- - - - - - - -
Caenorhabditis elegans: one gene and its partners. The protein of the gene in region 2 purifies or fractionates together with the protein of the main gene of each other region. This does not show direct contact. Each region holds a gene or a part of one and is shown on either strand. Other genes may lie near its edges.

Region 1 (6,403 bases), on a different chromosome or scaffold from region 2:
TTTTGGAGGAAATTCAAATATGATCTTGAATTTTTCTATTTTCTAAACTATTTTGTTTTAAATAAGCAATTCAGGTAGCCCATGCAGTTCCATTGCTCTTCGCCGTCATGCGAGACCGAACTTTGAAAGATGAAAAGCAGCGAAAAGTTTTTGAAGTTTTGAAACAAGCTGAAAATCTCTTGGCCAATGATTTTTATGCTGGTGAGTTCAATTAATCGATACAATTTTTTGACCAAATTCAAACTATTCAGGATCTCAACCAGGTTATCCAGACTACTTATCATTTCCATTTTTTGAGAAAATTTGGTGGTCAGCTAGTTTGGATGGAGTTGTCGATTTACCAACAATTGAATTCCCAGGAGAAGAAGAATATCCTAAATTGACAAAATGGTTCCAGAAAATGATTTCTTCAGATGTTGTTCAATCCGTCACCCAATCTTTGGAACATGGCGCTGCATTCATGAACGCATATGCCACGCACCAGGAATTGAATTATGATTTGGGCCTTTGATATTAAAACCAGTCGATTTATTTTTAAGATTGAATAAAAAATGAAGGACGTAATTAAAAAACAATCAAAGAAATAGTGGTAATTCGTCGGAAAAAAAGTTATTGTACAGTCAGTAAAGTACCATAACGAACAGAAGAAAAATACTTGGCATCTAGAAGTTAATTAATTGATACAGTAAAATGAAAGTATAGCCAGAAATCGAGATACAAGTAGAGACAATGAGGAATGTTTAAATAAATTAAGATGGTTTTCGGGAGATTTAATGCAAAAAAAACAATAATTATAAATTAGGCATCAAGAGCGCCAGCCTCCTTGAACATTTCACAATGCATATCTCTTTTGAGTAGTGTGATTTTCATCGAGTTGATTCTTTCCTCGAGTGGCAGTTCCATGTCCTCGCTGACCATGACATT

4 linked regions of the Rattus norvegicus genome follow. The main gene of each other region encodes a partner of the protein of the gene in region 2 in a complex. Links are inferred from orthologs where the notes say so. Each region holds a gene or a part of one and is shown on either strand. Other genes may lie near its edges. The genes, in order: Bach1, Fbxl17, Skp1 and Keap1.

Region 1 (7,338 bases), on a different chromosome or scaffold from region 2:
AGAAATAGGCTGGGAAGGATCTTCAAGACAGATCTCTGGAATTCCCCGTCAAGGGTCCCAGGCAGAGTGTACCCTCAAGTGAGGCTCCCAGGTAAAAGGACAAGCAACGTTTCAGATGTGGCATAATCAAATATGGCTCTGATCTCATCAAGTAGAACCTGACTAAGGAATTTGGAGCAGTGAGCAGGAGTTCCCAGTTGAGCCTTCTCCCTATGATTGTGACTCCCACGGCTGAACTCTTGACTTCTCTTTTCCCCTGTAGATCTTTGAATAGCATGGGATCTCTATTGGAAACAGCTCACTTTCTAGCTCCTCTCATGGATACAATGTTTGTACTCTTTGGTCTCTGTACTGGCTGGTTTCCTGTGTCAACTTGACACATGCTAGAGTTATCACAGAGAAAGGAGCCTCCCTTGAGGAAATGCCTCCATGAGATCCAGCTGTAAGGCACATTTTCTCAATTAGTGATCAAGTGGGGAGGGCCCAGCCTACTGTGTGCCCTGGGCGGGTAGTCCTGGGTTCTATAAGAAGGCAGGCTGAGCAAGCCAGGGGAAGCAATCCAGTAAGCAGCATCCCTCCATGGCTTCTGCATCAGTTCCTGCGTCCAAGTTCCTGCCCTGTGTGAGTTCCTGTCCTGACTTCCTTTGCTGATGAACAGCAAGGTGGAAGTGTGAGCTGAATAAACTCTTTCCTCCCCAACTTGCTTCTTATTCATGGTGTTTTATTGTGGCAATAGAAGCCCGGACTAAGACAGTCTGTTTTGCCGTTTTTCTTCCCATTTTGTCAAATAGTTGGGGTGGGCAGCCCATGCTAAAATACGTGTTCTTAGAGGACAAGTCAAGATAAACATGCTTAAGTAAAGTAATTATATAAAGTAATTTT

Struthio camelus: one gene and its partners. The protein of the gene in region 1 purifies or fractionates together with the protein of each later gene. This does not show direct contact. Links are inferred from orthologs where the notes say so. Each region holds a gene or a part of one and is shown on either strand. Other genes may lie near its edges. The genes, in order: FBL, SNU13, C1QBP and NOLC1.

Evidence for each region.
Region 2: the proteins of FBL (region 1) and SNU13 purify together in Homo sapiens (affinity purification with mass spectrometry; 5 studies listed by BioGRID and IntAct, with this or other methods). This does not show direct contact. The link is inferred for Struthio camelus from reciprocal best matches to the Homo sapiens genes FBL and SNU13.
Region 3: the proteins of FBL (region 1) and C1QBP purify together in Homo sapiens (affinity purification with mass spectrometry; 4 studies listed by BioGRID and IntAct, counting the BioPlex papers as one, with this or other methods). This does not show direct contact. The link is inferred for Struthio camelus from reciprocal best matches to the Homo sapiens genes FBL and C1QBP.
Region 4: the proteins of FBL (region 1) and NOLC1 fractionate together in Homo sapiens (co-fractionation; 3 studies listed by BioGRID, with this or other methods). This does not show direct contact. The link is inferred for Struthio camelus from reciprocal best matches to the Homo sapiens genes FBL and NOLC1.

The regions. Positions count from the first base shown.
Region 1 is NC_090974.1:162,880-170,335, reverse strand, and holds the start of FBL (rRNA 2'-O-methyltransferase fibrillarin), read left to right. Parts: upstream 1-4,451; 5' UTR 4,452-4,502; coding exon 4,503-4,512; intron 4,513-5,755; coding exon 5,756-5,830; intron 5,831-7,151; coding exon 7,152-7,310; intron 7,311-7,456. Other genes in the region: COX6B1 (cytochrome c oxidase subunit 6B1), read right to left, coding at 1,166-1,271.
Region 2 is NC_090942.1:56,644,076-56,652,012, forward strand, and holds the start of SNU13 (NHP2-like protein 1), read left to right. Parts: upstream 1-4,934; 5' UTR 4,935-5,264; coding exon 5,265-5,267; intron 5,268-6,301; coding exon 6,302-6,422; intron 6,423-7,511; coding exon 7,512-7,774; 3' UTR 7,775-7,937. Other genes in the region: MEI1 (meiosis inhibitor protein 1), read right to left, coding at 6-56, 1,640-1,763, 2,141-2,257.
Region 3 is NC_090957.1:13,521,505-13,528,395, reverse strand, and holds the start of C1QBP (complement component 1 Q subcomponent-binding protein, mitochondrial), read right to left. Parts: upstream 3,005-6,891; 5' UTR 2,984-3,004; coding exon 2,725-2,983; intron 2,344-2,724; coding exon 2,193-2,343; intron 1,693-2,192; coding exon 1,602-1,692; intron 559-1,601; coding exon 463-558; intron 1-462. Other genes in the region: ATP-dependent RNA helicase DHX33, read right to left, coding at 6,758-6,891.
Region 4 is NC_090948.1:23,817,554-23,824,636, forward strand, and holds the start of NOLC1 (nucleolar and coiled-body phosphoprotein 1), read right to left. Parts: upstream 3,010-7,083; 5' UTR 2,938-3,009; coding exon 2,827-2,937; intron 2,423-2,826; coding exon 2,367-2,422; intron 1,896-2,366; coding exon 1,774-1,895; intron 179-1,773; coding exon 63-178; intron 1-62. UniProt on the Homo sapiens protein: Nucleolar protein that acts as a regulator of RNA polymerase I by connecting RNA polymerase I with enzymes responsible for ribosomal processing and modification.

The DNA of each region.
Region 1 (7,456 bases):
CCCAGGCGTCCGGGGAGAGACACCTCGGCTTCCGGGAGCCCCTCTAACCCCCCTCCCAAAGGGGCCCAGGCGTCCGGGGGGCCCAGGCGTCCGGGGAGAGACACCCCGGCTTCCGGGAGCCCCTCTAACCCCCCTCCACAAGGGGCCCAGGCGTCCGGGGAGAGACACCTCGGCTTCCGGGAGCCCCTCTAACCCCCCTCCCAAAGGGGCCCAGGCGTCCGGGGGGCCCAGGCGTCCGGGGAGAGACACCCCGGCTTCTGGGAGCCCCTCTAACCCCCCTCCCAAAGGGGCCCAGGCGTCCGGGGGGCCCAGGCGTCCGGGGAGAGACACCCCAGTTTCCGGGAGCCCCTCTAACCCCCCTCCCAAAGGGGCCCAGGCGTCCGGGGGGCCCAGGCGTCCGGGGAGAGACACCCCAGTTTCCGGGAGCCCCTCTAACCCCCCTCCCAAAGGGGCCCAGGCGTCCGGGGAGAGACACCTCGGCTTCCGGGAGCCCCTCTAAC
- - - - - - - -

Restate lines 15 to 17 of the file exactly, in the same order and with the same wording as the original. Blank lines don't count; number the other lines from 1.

Region 3 is NC_090957.1:13,521,505-13,528,395, reverse strand, and holds the start of C1QBP (complement component 1 Q subcomponent-binding protein, mitochondrial), read right to left. Parts: upstream 3,005-6,891; 5' UTR 2,984-3,004; coding exon 2,725-2,983; intron 2,344-2,724; coding exon 2,193-2,343; intron 1,693-2,192; coding exon 1,602-1,692; intron 559-1,601; coding exon 463-558; intron 1-462. Other genes in the region: ATP-dependent RNA helicase DHX33, read right to left, coding at 6,758-6,891.
Region 4 is NC_090948.1:23,817,554-23,824,636, forward strand, and holds the start of NOLC1 (nucleolar and coiled-body phosphoprotein 1), read right to left. Parts: upstream 3,010-7,083; 5' UTR 2,938-3,009; coding exon 2,827-2,937; intron 2,423-2,826; coding exon 2,367-2,422; intron 1,896-2,366; coding exon 1,774-1,895; intron 179-1,773; coding exon 63-178; intron 1-62. UniProt on the Homo sapiens protein: Nucleolar protein that acts as a regulator of RNA polymerase I by connecting RNA polymerase I with enzymes responsible for ribosomal processing and modification.

The DNA of each region.